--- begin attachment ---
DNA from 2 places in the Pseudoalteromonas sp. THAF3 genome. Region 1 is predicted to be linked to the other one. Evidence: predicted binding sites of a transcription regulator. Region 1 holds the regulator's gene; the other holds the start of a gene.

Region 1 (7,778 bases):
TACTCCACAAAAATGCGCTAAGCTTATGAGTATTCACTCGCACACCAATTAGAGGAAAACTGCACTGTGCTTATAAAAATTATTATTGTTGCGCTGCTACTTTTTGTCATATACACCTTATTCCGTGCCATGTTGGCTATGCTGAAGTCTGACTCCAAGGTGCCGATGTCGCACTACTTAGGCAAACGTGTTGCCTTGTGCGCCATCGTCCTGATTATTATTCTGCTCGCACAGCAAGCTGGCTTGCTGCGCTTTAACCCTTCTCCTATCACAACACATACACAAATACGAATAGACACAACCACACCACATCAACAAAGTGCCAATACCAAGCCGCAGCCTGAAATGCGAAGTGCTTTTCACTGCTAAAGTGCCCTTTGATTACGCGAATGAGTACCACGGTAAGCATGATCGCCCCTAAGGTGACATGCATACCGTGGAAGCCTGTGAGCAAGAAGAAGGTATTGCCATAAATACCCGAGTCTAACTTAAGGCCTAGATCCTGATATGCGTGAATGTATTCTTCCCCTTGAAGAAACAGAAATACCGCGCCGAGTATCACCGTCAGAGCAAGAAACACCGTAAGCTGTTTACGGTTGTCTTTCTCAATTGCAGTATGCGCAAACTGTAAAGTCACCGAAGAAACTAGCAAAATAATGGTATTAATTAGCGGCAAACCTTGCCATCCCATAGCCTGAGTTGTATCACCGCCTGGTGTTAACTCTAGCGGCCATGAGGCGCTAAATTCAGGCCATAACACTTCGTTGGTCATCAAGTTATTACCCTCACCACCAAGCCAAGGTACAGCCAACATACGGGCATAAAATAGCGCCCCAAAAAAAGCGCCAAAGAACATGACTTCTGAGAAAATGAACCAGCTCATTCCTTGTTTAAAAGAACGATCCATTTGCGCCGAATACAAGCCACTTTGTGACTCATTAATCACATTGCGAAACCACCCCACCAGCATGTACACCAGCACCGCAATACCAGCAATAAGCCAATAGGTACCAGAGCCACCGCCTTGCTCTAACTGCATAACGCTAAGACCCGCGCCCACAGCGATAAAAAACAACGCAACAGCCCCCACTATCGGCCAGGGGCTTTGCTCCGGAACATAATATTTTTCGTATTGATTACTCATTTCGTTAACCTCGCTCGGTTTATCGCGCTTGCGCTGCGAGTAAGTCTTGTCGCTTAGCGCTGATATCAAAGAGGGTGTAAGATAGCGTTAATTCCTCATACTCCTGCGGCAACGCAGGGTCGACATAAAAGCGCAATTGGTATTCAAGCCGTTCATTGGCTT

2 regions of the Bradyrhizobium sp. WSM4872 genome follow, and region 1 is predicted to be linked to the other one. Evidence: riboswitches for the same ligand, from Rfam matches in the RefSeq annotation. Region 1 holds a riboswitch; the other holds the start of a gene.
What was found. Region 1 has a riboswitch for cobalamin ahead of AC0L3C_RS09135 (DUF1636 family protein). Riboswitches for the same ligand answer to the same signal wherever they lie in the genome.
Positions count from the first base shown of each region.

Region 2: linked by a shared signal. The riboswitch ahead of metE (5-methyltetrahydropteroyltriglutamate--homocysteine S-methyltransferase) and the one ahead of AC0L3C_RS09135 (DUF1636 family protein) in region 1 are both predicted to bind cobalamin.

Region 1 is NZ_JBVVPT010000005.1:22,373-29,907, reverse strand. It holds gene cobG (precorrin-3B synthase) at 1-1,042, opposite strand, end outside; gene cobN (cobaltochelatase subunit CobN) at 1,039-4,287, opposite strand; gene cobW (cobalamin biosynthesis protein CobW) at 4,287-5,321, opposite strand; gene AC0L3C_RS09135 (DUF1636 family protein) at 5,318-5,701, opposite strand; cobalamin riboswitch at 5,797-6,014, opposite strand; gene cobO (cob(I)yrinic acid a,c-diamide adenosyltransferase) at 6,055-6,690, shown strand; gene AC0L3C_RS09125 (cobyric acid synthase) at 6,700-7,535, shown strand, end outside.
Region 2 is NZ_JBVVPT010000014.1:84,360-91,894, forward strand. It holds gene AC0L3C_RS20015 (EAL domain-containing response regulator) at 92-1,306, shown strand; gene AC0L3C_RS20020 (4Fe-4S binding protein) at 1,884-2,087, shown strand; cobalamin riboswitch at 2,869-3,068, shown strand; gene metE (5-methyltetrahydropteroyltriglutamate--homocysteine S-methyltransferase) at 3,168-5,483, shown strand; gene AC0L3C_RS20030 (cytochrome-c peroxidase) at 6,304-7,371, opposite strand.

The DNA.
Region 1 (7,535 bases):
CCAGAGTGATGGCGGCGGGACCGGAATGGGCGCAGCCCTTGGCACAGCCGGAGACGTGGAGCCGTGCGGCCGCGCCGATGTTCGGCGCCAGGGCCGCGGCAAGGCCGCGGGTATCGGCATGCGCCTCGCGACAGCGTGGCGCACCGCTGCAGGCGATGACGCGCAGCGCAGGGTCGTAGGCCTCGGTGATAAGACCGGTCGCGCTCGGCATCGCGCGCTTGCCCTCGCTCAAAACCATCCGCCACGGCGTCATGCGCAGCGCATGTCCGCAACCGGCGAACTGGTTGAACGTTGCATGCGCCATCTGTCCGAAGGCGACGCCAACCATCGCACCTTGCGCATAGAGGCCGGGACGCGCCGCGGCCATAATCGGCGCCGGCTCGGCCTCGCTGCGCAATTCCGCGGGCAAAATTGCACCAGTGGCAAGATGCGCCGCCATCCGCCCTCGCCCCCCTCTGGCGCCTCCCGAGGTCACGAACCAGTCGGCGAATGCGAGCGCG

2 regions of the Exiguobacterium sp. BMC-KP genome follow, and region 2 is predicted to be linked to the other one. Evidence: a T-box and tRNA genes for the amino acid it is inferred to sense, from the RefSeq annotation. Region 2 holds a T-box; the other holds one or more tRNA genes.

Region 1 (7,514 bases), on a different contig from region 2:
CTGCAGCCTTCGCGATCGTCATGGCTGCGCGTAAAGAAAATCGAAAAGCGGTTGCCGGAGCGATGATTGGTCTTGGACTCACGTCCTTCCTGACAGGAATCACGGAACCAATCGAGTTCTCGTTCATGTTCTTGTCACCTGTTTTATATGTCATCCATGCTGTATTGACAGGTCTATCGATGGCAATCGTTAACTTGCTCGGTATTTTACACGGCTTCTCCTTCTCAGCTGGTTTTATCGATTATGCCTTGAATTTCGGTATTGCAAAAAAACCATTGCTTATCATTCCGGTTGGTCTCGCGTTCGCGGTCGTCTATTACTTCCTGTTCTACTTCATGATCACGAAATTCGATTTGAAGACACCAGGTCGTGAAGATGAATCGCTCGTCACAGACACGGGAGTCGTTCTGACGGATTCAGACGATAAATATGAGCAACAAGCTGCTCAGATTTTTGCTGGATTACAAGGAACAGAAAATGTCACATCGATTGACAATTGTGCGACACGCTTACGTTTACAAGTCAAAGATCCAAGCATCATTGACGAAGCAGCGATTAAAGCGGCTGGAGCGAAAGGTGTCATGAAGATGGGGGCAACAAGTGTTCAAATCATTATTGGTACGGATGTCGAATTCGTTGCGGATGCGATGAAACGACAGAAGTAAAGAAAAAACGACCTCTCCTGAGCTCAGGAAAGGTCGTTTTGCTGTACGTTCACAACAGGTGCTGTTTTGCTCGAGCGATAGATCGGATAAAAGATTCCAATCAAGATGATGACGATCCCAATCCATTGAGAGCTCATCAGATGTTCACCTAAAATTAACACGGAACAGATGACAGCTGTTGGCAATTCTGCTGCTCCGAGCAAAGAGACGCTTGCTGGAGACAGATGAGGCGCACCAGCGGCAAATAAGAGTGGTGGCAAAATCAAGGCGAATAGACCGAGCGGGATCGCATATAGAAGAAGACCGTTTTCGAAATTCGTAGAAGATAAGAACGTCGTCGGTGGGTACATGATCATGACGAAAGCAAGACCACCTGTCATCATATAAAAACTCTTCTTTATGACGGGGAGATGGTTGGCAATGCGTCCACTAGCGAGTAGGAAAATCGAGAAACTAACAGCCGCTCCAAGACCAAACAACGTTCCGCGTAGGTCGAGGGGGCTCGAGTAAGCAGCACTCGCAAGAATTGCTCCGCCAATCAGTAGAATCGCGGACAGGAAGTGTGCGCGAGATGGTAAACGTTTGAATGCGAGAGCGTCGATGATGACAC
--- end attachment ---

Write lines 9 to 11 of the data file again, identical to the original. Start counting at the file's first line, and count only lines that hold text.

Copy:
Region 2 is NZ_JBVVPT010000014.1:84,360-91,894, forward strand. It holds gene AC0L3C_RS20015 (EAL domain-containing response regulator) at 92-1,306, shown strand; gene AC0L3C_RS20020 (4Fe-4S binding protein) at 1,884-2,087, shown strand; cobalamin riboswitch at 2,869-3,068, shown strand; gene metE (5-methyltetrahydropteroyltriglutamate--homocysteine S-methyltransferase) at 3,168-5,483, shown strand; gene AC0L3C_RS20030 (cytochrome-c peroxidase) at 6,304-7,371, opposite strand.

The DNA.
Region 1 (7,535 bases):